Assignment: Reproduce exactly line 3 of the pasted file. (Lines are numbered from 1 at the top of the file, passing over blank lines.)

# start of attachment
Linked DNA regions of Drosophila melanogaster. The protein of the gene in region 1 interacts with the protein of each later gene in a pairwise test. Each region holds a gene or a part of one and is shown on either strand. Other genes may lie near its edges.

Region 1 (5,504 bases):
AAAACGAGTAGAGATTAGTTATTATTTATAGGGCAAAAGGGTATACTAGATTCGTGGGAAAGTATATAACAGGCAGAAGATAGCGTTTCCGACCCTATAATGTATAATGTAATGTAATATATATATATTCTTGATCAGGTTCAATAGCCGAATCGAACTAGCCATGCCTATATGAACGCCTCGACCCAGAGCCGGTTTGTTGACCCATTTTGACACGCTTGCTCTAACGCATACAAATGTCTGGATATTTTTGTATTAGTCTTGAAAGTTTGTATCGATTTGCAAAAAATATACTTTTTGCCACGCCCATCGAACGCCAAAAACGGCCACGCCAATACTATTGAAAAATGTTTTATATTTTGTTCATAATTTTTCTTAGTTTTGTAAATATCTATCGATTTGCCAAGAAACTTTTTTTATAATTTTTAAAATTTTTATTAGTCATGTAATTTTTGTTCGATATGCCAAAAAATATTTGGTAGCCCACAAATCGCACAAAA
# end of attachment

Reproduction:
AAAACGAGTAGAGATTAGTTATTATTTATAGGGCAAAAGGGTATACTAGATTCGTGGGAAAGTATATAACAGGCAGAAGATAGCGTTTCCGACCCTATAATGTATAATGTAATGTAATATATATATATTCTTGATCAGGTTCAATAGCCGAATCGAACTAGCCATGCCTATATGAACGCCTCGACCCAGAGCCGGTTTGTTGACCCATTTTGACACGCTTGCTCTAACGCATACAAATGTCTGGATATTTTTGTATTAGTCTTGAAAGTTTGTATCGATTTGCAAAAAATATACTTTTTGCCACGCCCATCGAACGCCAAAAACGGCCACGCCAATACTATTGAAAAATGTTTTATATTTTGTTCATAATTTTTCTTAGTTTTGTAAATATCTATCGATTTGCCAAGAAACTTTTTTTATAATTTTTAAAATTTTTATTAGTCATGTAATTTTTGTTCGATATGCCAAAAAATATTTGGTAGCCCACAAATCGCACAAAA